Getting Started with Lagom Framework

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Introduction

Lagom is a highly opinionated framework for building flexible, resilient, and responsive systems in Java and Scala.

It’s an open-source framework maintained by Lightbend. It offers libraries and development environments to build systems based on reactive microservices with best practices.

It supports multiple aspects from development to deployment by leveraging other reactive frameworks from Lightbend like Play and Akka:

Lagom model
Lagom

We design microservices to be isolated and autonomous, with loosely coupled communication between them. This facilitates synchronous or asynchronous communication through HTTP or WebSocket. Further, it also offers message-based communication through a broker like Kafka, providing at-least-once delivery semantics.

We also design microservices to own their data exclusively and have direct control over it; this draws from the principles of Bounded Context. It facilitates data persistence through well-known design patterns like Event Sourcing and CQRS. Lagom persists the event stream in the database through asynchronous APIs. The default database in Lagom is Cassandra.

Furthermore, other critical parts in developing loosely coupled microservices are service discovery and service gateway. We require them to provide location transparency in the way services communicate with each other and external clients.

A service locator is embedded in the Lagom’s development environment, which allows services to discover and communicate with each other. There’s a Service Gateway embedded as well, to allow external clients to connect to the Lagom services.

Working Example in Lagom

To explore the options to integrate Lagom with either Play of Akka, we first need a working example. In this section, we’ll build a simple microservice-based application leveraging the Lagom Framework.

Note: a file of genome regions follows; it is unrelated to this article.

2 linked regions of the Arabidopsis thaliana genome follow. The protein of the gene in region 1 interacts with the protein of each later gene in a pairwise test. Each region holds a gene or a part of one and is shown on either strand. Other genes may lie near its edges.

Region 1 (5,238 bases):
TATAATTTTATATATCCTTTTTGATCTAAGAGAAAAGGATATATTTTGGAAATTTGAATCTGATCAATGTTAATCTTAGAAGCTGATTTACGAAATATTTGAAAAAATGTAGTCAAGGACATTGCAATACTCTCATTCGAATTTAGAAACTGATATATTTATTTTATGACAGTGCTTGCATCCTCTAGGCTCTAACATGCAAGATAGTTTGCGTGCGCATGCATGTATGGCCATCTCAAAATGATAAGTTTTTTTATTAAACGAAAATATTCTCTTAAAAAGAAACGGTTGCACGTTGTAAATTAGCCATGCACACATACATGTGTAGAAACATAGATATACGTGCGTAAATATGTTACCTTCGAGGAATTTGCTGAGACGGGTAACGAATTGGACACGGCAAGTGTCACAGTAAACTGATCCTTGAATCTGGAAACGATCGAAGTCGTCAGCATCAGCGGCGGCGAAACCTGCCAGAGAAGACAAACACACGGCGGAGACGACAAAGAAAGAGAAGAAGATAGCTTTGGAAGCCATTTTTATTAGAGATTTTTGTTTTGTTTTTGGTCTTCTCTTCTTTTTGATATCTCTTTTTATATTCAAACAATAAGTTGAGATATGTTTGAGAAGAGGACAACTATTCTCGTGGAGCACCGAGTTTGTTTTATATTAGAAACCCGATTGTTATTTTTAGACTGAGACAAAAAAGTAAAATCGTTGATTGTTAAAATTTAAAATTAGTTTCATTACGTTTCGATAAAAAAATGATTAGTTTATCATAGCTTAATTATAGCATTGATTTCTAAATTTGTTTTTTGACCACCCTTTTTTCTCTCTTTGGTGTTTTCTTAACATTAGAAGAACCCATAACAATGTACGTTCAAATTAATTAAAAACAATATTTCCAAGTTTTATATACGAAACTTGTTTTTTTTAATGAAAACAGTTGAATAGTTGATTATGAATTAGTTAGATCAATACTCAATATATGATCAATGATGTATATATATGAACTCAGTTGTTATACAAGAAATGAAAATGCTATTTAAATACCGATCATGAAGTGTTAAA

Further, we’ll use this example to understand ways to integrate Lagom with Play or Akka. Please note that this example is based on the one provided in the standard documentation of Lagom but sufficient to cover the basics that we need.

Set-up

Typically, Lagom is useful when we have a full-blown microservice architecture that can benefit from the features that it has to offer. However, since the objective of this tutorial is to show how to integrate Play and Akka APIs in Lagom, we’ll keep it simple. We’ll just define a single microservice without any persistence and later expand it with Akka and Play integrations.

Lagom provides APIs in Java and Scala; however, we’ll use Scala for our example in this tutorial. Further, Lagom has an option of using Maven or sbt with Java, but sbt is the only choice with Scala.

The easiest way to bootstrap a Lagom project is to use the starter tool provided by Lagom. Alternatively, we can define the project structure and let sbt generate the bootstrap for us:

organization in ThisBuild := "com.baeldung"
version in ThisBuild := "1.0-SNAPSHOT"
scalaVersion in ThisBuild := "2.13.0"

val macwire = "com.softwaremill.macwire" %% "macros" % "2.3.3" % "provided"
val scalaTest = "org.scalatest" %% "scalatest" % "3.1.1" % Test

lazy val `hello` = (project in file(".")).aggregate(`hello-api`, `hello-impl`)

lazy val `hello-api` = (project in file("hello-api"))
  .settings(
    libraryDependencies ++= Seq(
      lagomScaladslApi
    )
  )

lazy val `hello-impl` = (project in file("hello-impl"))
  .enablePlugins(LagomScala)
  .settings(